The upper Miocene sites of Hadjidimovo and Kalimantsi in southwestern Bulgaria have yielded fossils of three musteloids: the ailurid Simocyon Wagner, 1858, the mustelid Promeles Zittel, 1890, and several skulls of Promephitis Gaudry, 1861, an Eurasian member of the Mephitidae. Extant mephitids are represented by three New World and one South-Asian genera. Palaeomephitis Jäger, 1839, Miomephitis Dehm, 1950, and Proputorius Filhol, 1890, from the Middle Miocene of Europe, as well as several American Clarendonian to Hemphillian (late middle to late Miocene) genera have also been ascribed to the Mephitidae. We show that the mephitid status of Palaeomephitis, Miomephitis, and Proputorius is doubtful, and that the late Miocene Promephitis is at a lower grade of encephalization than modern Mephitidae and could be the sister taxon of Pleistocene and modern forms, which can be called Mephitinae. Within this subfamily, the American Pleistocene and modern taxa form the sister group of the Asian Mydaus Cuvier, 1821, which displays numerous autapomorphies. A major, previously unnoticed characteristic of the Mephitinae and Promephitis is that their P4 lingual cusp is an hypocone, unlike that of the Clarendonian American forms, in which it is a protocone. The latter taxa should therefore be excluded from the Mephitidae, although they are probably closely related.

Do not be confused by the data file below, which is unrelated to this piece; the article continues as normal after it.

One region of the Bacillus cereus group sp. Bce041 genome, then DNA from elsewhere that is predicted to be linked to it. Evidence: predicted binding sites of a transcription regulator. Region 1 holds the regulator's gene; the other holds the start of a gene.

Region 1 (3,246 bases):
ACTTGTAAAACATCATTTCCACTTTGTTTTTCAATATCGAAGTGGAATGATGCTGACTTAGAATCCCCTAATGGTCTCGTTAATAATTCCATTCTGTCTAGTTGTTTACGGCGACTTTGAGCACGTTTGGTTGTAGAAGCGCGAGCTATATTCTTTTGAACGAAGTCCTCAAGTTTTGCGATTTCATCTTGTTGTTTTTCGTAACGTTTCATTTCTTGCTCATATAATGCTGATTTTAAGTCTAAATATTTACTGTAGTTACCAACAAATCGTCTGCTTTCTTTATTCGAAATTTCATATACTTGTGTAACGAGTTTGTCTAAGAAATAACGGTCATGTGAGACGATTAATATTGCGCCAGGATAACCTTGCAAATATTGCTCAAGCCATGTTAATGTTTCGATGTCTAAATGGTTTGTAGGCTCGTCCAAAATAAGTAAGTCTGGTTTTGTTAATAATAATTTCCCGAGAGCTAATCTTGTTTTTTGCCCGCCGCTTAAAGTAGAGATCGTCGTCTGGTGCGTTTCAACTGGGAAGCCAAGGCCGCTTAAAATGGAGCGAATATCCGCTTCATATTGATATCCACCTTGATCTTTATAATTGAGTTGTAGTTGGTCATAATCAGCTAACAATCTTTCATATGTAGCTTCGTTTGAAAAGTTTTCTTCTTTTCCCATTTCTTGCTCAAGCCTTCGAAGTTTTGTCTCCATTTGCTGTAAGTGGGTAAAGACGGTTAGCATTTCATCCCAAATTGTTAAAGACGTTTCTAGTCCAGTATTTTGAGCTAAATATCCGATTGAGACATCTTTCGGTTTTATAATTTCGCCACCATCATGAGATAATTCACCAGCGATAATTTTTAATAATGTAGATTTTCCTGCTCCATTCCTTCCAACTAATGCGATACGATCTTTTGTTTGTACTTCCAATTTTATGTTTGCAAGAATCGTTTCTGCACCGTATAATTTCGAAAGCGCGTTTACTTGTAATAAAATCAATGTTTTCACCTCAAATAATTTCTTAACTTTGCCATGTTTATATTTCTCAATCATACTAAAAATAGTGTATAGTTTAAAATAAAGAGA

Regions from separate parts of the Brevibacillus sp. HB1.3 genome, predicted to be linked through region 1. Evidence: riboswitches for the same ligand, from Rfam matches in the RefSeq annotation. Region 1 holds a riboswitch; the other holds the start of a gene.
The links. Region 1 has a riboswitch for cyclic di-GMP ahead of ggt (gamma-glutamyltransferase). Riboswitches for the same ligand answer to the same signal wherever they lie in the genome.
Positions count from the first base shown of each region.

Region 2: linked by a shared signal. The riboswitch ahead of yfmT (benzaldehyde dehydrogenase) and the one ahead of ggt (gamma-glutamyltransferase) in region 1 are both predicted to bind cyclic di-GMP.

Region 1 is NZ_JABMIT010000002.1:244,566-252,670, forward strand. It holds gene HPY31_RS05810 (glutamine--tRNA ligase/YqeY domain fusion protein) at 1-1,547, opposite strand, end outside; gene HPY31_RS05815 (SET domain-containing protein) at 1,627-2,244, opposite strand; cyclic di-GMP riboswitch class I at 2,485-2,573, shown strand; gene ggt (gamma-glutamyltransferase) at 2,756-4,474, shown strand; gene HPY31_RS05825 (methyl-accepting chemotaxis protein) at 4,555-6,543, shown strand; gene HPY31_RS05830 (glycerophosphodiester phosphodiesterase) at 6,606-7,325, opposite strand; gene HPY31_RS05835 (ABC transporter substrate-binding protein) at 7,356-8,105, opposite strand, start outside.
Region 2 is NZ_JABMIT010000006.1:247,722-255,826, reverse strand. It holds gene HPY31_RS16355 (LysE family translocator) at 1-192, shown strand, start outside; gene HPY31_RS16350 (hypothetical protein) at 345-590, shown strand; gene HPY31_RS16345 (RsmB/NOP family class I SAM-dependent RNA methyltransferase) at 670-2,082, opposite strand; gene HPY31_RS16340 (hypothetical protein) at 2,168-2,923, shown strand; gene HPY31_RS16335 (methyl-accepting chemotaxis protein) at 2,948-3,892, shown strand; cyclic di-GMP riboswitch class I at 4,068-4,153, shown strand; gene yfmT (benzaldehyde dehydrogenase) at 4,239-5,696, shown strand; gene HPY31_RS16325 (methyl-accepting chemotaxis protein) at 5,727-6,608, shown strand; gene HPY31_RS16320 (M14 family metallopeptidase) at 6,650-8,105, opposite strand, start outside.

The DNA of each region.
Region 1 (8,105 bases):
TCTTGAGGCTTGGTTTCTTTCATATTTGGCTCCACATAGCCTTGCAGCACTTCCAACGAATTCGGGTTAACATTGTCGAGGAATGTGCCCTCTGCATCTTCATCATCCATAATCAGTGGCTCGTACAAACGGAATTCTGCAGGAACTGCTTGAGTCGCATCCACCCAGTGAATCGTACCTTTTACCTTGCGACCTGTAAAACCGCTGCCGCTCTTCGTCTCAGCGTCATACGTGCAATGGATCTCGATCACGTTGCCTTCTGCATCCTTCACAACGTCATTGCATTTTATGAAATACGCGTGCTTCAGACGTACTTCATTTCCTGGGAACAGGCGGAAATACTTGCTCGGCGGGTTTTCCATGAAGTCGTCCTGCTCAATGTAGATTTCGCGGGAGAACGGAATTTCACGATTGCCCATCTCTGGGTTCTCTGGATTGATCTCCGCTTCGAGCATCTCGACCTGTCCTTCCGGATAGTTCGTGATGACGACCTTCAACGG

Mammalia, Carnivora, Mephitidae, upper Miocene, Bulgaria.